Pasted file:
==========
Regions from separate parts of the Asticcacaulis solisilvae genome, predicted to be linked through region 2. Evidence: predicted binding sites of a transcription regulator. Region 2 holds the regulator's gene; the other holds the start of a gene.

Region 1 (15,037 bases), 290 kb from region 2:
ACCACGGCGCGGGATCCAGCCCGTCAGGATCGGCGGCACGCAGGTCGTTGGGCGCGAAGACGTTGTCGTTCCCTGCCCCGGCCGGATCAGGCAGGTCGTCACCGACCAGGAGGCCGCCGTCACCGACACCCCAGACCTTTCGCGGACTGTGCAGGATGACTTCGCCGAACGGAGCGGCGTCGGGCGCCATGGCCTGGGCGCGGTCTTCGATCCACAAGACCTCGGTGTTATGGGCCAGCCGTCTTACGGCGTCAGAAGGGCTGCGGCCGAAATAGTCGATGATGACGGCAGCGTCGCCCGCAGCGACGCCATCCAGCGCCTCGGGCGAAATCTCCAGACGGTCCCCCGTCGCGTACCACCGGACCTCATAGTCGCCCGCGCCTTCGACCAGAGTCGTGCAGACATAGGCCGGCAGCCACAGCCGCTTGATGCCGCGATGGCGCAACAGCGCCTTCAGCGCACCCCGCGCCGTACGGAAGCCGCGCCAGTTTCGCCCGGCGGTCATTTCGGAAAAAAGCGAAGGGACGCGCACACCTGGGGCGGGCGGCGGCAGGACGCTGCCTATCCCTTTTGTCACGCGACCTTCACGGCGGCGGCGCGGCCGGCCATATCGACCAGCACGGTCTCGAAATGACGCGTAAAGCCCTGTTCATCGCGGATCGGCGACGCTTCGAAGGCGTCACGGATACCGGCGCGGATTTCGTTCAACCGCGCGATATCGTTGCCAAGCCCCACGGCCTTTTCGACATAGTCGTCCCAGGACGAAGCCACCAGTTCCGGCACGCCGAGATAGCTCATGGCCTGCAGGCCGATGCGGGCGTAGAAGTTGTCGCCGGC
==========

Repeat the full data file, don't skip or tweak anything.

Regions from separate parts of the Asticcacaulis solisilvae genome, predicted to be linked through region 2. Evidence: predicted binding sites of a transcription regulator. Region 2 holds the regulator's gene; the other holds the start of a gene.

Region 1 (15,037 bases), 290 kb from region 2:
ACCACGGCGCGGGATCCAGCCCGTCAGGATCGGCGGCACGCAGGTCGTTGGGCGCGAAGACGTTGTCGTTCCCTGCCCCGGCCGGATCAGGCAGGTCGTCACCGACCAGGAGGCCGCCGTCACCGACACCCCAGACCTTTCGCGGACTGTGCAGGATGACTTCGCCGAACGGAGCGGCGTCGGGCGCCATGGCCTGGGCGCGGTCTTCGATCCACAAGACCTCGGTGTTATGGGCCAGCCGTCTTACGGCGTCAGAAGGGCTGCGGCCGAAATAGTCGATGATGACGGCAGCGTCGCCCGCAGCGACGCCATCCAGCGCCTCGGGCGAAATCTCCAGACGGTCCCCCGTCGCGTACCACCGGACCTCATAGTCGCCCGCGCCTTCGACCAGAGTCGTGCAGACATAGGCCGGCAGCCACAGCCGCTTGATGCCGCGATGGCGCAACAGCGCCTTCAGCGCACCCCGCGCCGTACGGAAGCCGCGCCAGTTTCGCCCGGCGGTCATTTCGGAAAAAAGCGAAGGGACGCGCACACCTGGGGCGGGCGGCGGCAGGACGCTGCCTATCCCTTTTGTCACGCGACCTTCACGGCGGCGGCGCGGCCGGCCATATCGACCAGCACGGTCTCGAAATGACGCGTAAAGCCCTGTTCATCGCGGATCGGCGACGCTTCGAAGGCGTCACGGATACCGGCGCGGATTTCGTTCAACCGCGCGATATCGTTGCCAAGCCCCACGGCCTTTTCGACATAGTCGTCCCAGGACGAAGCCACCAGTTCCGGCACGCCGAGATAGCTCATGGCCTGCAGGCCGATGCGGGCGTAGAAGTTGTCGCCGGC